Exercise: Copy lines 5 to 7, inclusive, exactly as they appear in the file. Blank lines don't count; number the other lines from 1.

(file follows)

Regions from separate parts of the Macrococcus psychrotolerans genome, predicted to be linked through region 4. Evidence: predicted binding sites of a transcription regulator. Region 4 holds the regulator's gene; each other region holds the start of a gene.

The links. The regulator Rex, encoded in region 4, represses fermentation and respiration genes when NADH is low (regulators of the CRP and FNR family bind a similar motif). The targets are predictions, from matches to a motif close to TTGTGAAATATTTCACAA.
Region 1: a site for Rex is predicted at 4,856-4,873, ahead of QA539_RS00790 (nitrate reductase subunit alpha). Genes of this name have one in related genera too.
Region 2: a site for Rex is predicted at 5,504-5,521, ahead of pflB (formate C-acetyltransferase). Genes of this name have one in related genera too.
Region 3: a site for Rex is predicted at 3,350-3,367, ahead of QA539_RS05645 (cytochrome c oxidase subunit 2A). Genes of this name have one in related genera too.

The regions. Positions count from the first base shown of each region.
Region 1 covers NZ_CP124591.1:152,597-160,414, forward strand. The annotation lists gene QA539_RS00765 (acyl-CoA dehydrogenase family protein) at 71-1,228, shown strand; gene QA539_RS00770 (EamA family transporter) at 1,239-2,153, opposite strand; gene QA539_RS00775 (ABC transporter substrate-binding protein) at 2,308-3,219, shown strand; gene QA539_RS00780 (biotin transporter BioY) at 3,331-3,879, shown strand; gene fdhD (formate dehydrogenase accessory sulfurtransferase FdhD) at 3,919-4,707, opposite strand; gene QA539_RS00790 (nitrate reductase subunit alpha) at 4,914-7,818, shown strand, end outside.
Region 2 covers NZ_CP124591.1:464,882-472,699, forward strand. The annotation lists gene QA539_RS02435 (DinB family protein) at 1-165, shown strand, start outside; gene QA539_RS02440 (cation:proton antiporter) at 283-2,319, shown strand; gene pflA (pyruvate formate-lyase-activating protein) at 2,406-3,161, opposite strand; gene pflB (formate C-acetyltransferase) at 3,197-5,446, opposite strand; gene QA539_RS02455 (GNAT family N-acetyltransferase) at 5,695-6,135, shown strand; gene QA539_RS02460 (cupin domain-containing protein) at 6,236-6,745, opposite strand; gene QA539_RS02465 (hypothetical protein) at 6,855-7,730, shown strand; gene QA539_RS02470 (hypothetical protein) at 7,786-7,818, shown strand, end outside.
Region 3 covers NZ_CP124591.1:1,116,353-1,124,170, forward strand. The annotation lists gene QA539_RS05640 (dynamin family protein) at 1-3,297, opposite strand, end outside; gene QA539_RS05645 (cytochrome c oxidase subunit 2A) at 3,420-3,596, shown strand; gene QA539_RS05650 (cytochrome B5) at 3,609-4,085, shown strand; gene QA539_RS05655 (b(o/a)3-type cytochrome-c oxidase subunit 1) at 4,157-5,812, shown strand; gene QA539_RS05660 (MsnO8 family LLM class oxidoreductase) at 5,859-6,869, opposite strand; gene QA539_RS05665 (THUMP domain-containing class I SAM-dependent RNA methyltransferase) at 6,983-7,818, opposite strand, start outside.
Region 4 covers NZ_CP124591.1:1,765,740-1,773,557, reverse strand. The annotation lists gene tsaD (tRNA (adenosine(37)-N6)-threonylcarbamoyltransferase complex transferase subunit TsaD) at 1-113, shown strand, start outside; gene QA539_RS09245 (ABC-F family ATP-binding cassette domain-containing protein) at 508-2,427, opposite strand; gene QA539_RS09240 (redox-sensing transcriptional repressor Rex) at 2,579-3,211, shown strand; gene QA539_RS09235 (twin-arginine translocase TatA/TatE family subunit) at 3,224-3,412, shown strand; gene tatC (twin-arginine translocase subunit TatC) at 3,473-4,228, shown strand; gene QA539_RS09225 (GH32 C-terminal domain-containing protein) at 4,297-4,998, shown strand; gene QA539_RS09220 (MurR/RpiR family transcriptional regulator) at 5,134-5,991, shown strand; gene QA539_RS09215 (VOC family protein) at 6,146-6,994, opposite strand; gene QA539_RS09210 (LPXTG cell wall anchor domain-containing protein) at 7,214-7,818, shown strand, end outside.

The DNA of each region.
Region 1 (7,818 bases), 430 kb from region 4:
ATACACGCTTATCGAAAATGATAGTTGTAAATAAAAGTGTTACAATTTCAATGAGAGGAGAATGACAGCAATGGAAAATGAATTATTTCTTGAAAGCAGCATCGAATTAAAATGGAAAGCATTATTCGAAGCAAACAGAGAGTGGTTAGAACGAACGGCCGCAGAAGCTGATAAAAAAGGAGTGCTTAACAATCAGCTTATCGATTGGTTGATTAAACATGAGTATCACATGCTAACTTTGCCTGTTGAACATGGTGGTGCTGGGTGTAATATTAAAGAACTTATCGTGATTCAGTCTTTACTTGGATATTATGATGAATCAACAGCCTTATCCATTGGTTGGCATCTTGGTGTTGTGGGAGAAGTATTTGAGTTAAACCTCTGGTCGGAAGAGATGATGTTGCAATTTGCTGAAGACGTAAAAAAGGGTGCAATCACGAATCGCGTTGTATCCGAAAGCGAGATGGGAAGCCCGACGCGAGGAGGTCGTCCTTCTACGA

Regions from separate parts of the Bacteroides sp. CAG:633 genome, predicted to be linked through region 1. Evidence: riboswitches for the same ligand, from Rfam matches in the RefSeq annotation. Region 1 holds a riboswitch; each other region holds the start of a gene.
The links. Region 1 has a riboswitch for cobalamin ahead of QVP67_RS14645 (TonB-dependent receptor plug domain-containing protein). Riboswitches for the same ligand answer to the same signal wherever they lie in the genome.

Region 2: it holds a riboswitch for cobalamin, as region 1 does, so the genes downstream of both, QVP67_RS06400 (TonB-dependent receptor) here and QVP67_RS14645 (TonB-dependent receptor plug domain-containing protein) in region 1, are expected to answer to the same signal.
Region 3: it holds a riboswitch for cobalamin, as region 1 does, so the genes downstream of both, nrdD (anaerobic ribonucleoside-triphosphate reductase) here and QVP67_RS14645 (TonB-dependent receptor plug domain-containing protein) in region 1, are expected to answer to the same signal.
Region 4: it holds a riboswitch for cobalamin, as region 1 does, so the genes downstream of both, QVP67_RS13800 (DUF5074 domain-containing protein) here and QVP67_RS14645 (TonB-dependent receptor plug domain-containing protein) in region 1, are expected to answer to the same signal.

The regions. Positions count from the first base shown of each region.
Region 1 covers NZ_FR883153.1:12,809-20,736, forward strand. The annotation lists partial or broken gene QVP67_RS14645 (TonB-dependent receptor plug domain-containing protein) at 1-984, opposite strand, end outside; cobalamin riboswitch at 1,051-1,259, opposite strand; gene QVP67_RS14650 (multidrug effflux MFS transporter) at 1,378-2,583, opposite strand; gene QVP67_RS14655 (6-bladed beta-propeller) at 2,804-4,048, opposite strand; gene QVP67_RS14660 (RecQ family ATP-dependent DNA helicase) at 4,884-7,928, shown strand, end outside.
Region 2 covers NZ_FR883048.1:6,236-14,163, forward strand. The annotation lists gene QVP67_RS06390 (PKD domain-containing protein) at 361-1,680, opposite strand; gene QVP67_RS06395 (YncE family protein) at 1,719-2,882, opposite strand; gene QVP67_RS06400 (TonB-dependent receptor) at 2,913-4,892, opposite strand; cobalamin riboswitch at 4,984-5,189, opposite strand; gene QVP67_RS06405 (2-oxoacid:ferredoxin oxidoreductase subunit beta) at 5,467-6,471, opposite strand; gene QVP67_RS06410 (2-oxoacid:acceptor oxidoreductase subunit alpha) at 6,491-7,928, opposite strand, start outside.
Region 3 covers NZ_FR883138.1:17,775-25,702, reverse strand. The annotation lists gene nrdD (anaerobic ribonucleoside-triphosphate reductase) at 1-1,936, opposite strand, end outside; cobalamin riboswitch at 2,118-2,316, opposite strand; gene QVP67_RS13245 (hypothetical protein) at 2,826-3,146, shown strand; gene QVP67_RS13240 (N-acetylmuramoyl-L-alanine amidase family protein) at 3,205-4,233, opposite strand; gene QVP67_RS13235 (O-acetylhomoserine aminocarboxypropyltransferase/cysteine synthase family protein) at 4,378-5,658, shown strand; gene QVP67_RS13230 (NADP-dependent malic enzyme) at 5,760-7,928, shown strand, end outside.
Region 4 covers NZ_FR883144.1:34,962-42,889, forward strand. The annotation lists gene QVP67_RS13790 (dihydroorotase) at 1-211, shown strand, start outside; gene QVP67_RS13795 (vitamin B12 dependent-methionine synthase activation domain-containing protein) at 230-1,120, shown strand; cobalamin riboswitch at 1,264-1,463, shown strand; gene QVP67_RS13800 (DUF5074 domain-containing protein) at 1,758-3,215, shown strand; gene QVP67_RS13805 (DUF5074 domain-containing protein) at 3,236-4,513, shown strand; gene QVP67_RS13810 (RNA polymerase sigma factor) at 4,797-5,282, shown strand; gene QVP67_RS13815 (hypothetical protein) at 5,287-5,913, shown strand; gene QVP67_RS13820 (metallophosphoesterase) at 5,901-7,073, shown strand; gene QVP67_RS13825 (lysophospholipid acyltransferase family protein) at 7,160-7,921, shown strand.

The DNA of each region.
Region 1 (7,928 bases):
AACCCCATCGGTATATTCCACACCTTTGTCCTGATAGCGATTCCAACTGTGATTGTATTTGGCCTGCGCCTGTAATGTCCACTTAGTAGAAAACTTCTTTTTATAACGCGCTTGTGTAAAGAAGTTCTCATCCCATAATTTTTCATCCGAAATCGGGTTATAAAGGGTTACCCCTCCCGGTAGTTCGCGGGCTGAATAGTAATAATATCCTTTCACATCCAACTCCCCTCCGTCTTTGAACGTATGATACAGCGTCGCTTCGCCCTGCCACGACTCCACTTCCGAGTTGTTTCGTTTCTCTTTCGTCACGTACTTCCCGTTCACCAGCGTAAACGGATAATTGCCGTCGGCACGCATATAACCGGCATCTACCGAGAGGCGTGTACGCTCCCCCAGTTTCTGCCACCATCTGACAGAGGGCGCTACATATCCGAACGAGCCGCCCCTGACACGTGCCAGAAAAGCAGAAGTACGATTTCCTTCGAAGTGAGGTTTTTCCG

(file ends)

Region 3: a site for Rex is predicted at 3,350-3,367, ahead of QA539_RS05645 (cytochrome c oxidase subunit 2A). Genes of this name have one in related genera too.

The regions. Positions count from the first base shown of each region.
Region 1 covers NZ_CP124591.1:152,597-160,414, forward strand. The annotation lists gene QA539_RS00765 (acyl-CoA dehydrogenase family protein) at 71-1,228, shown strand; gene QA539_RS00770 (EamA family transporter) at 1,239-2,153, opposite strand; gene QA539_RS00775 (ABC transporter substrate-binding protein) at 2,308-3,219, shown strand; gene QA539_RS00780 (biotin transporter BioY) at 3,331-3,879, shown strand; gene fdhD (formate dehydrogenase accessory sulfurtransferase FdhD) at 3,919-4,707, opposite strand; gene QA539_RS00790 (nitrate reductase subunit alpha) at 4,914-7,818, shown strand, end outside.